However, as economist Russell Sobel explains: “…capital is more mobile than labour, and funding naturally flows to those areas where creative and potentially profitable ideas are being generated. This means that promoting individual entrepreneurs is more important for economic development policy than attracting venture capital at the initial stages. While funding can increase the odds of new business survival, it does not create
new ideas. Funding follows ideas, not vice versa.”
The principle that funding follows good ideas is evidenced by the fact that global interest in Bharat’s technology startups is peaking as more young entrepreneurs bite the startup bullet, especially in the field of mobile technology. Venture capital investors funnelled $ 2.46 billion into Bharat’s startups this year till June, as compared to
$ 2.34 billion in entire 2014. The message is clear: If our system can generate good ideas, money will be available to fund them.
The public policy interventions that really work are ones that promote economic freedom and establish credible institutions that support business activity. Bharat’s rank of 142 on the World Bank’s Ease of Doing Business index hurts the small entrepreneur much more than the large companies. Further, in the annual Global Innovation Index survey for 2014 which measures a country’s innovation capabilities across 81 indicators, Bharat slid 10 places from 2013 to be ranked 76th in the list of 143 economies around the world. Notably, it was the worst performer among all BRICS nations with all other member countries improving its position from the last year. These are the systemic problems that our government must be looking to solve, in its quest to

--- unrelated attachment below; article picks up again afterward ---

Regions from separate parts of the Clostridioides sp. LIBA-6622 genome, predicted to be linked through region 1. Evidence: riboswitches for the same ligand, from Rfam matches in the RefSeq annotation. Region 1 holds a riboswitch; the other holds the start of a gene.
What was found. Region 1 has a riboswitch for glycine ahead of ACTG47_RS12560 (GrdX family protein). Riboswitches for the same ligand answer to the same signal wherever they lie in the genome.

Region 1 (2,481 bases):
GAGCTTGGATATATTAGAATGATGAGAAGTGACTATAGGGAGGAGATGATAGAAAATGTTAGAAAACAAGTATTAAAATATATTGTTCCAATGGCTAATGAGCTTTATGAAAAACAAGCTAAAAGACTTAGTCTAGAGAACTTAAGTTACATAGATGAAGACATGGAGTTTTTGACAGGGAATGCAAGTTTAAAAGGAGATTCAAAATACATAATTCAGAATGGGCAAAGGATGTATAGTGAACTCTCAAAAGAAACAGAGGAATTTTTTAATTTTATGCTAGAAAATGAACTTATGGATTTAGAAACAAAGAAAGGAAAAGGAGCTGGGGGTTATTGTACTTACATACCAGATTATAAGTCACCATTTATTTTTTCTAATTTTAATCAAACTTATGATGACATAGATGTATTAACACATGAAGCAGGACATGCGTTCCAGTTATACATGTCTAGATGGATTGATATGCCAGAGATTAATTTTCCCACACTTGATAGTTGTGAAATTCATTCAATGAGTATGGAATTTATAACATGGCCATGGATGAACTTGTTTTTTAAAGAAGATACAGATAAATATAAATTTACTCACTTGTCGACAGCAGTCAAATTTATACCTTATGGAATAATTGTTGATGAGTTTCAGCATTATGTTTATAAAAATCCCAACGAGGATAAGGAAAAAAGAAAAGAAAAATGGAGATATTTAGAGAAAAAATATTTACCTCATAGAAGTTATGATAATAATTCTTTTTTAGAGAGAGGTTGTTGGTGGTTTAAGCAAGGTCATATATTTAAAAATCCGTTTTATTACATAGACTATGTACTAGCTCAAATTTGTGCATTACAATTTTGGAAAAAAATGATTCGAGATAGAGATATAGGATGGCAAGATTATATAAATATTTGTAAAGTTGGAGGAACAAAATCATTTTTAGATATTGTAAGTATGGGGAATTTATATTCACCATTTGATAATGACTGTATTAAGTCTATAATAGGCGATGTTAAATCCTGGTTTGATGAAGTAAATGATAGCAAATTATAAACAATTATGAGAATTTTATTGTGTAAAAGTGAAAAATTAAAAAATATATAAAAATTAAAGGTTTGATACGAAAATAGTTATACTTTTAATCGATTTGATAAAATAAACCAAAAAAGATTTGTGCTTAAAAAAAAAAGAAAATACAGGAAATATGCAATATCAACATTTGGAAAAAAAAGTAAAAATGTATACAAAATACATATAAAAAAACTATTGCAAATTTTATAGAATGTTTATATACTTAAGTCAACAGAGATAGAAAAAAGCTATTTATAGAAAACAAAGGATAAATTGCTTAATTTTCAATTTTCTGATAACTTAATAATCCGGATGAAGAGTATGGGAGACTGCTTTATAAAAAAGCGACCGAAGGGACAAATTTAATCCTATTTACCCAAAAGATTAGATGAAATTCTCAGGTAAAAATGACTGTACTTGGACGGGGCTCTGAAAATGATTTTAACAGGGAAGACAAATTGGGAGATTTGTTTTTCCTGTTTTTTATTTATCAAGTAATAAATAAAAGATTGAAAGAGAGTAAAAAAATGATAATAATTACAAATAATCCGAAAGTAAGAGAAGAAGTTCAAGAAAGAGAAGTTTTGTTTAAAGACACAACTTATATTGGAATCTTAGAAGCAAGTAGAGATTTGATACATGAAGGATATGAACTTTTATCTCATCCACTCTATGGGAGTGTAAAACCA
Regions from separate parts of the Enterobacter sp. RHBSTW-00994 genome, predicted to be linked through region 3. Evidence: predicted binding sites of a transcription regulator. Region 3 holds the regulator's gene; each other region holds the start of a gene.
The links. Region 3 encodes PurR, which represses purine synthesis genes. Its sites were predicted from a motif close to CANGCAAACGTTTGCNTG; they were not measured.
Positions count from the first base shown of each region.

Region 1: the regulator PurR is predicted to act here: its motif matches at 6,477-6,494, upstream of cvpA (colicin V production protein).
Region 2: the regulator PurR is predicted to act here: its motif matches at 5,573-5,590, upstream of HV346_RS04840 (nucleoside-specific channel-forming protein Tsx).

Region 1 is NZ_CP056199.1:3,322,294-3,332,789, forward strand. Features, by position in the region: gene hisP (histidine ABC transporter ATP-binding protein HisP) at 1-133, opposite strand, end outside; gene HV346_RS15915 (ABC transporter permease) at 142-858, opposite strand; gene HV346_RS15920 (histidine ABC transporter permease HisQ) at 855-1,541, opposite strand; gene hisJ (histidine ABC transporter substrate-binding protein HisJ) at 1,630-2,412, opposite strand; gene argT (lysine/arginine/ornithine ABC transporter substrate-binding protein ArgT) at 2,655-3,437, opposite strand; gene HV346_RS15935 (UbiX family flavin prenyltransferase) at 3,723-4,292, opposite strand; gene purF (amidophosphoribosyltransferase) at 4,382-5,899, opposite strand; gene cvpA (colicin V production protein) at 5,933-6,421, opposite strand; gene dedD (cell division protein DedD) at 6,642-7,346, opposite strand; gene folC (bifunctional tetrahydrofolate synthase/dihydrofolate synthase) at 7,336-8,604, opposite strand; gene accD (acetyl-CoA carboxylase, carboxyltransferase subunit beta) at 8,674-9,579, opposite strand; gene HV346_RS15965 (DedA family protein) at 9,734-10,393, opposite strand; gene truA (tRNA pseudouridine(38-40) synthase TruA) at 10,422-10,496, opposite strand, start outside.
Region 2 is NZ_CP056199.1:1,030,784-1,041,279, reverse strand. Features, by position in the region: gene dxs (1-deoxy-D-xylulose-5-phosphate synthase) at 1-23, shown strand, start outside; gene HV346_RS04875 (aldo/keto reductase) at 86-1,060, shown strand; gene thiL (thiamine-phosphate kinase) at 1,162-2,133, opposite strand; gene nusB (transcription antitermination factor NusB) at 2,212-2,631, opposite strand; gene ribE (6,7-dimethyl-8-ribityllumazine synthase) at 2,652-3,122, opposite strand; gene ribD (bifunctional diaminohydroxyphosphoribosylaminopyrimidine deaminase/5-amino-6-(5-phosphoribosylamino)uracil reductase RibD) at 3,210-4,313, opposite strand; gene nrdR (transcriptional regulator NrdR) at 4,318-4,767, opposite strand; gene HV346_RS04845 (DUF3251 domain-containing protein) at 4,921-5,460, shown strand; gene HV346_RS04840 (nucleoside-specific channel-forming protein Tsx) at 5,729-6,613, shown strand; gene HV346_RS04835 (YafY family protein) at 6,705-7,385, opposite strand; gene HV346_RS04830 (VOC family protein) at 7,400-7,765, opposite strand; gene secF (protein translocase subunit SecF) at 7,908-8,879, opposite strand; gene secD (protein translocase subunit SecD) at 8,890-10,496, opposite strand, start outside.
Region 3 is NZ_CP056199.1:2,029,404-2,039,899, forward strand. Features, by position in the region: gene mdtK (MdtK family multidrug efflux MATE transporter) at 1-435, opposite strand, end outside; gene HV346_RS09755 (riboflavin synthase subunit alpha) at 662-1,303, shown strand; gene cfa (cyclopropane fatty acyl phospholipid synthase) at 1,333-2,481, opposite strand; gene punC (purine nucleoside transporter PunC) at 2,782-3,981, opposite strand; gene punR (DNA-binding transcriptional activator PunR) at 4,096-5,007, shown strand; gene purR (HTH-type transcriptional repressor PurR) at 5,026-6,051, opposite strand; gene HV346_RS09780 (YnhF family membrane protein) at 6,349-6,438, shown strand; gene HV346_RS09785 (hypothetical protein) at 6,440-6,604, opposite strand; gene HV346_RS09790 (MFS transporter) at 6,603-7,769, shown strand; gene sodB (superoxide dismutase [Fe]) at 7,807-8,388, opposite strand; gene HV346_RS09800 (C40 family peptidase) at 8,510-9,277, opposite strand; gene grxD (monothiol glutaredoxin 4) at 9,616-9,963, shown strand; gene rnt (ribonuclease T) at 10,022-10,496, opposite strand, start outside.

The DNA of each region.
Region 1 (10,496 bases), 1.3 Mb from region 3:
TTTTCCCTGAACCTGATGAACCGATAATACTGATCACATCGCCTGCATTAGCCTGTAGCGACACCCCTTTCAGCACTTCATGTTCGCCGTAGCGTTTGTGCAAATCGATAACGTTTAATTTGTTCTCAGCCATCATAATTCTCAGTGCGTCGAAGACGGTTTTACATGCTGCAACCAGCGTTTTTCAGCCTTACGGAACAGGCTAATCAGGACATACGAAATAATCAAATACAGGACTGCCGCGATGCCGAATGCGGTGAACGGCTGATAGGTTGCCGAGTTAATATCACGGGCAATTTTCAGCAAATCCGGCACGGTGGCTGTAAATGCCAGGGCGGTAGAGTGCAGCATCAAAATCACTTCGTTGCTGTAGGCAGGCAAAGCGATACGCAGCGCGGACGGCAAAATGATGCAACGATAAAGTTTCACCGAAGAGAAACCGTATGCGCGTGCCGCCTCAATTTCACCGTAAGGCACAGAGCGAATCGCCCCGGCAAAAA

The NITI Aayog has set up an Expert Committee to lay down the detailed contours of AIM and SETU. While they will surely have several recommendations on removing regulatory roadblocks and improving the access to funding for startups, one hopes that they also suggest ways in which we can promote and celebrate a culture of risk taking and entrepreneurship so that more people are encouraged to try out new ideas. A good beginning would be to revisit some of the recommendations in the draft National Entrepreneurship Policy that was prepared by the Entrepreneurship Development Institute of Bharat, Ahmedabad. Also helpful would be to study how countries like Israel, Singapore and Silicon Valley in USA have nurtured innovation hubs. One possible reason for the success of these countries might be that they are amongst the largest spenders on R&D as a proportion of their GDP, in fact Israel is at the top of the list with 3.93 per cent. Bharat meanwhile, spends less than one per cent.
Finally, as a society one needs to become more tolerant of failures. Despite our best efforts, Bharat will not remain immune to the high rate of failure of startups and most companies that the government and private incubators support will not make it big. Research suggests that failed entrepreneurs are far more likely to be successful in their second go-around, provided they try again. And even entrepreneurs that fail, still keep the existing players under pressure and stimulate innovation. We need to change our mindset and realise that it is okay to fail as long as you constructively use that experience to build a better company. Only then will investors and incubators feel comfortable investing in a failed entrepreneur.
The process of converting our youngsters from job-seekers to job-creators is a complex, long-drawn process involving coordinated action from several public and private stakeholders. At first glance, it might not be attractive to our policymakers looking for quick wins to present before the public. But if we persevere, the payoffs for our country will be huge.
Apurv Kumar Mishra (The writer is a Young India Fellow (2013-2014) at Ashoka University.)